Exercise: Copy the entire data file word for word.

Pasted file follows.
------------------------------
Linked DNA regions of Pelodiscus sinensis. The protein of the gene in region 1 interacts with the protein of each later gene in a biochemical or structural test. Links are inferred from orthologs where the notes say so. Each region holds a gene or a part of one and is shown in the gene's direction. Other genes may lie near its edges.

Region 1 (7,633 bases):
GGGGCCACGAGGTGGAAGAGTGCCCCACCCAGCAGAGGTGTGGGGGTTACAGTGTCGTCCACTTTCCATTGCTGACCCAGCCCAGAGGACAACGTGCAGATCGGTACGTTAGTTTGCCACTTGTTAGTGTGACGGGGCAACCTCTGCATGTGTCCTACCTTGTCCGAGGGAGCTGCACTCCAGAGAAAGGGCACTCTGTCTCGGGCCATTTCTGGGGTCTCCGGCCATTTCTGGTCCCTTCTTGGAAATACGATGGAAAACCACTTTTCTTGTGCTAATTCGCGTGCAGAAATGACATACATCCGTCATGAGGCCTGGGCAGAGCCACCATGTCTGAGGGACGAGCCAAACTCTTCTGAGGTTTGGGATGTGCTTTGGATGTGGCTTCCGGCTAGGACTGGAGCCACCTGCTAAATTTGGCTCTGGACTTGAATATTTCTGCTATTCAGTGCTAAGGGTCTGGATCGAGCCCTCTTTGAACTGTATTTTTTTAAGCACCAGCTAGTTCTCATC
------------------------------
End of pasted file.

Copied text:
Linked DNA regions of Pelodiscus sinensis. The protein of the gene in region 1 interacts with the protein of each later gene in a biochemical or structural test. Links are inferred from orthologs where the notes say so. Each region holds a gene or a part of one and is shown in the gene's direction. Other genes may lie near its edges.

Region 1 (7,633 bases):
GGGGCCACGAGGTGGAAGAGTGCCCCACCCAGCAGAGGTGTGGGGGTTACAGTGTCGTCCACTTTCCATTGCTGACCCAGCCCAGAGGACAACGTGCAGATCGGTACGTTAGTTTGCCACTTGTTAGTGTGACGGGGCAACCTCTGCATGTGTCCTACCTTGTCCGAGGGAGCTGCACTCCAGAGAAAGGGCACTCTGTCTCGGGCCATTTCTGGGGTCTCCGGCCATTTCTGGTCCCTTCTTGGAAATACGATGGAAAACCACTTTTCTTGTGCTAATTCGCGTGCAGAAATGACATACATCCGTCATGAGGCCTGGGCAGAGCCACCATGTCTGAGGGACGAGCCAAACTCTTCTGAGGTTTGGGATGTGCTTTGGATGTGGCTTCCGGCTAGGACTGGAGCCACCTGCTAAATTTGGCTCTGGACTTGAATATTTCTGCTATTCAGTGCTAAGGGTCTGGATCGAGCCCTCTTTGAACTGTATTTTTTTAAGCACCAGCTAGTTCTCATC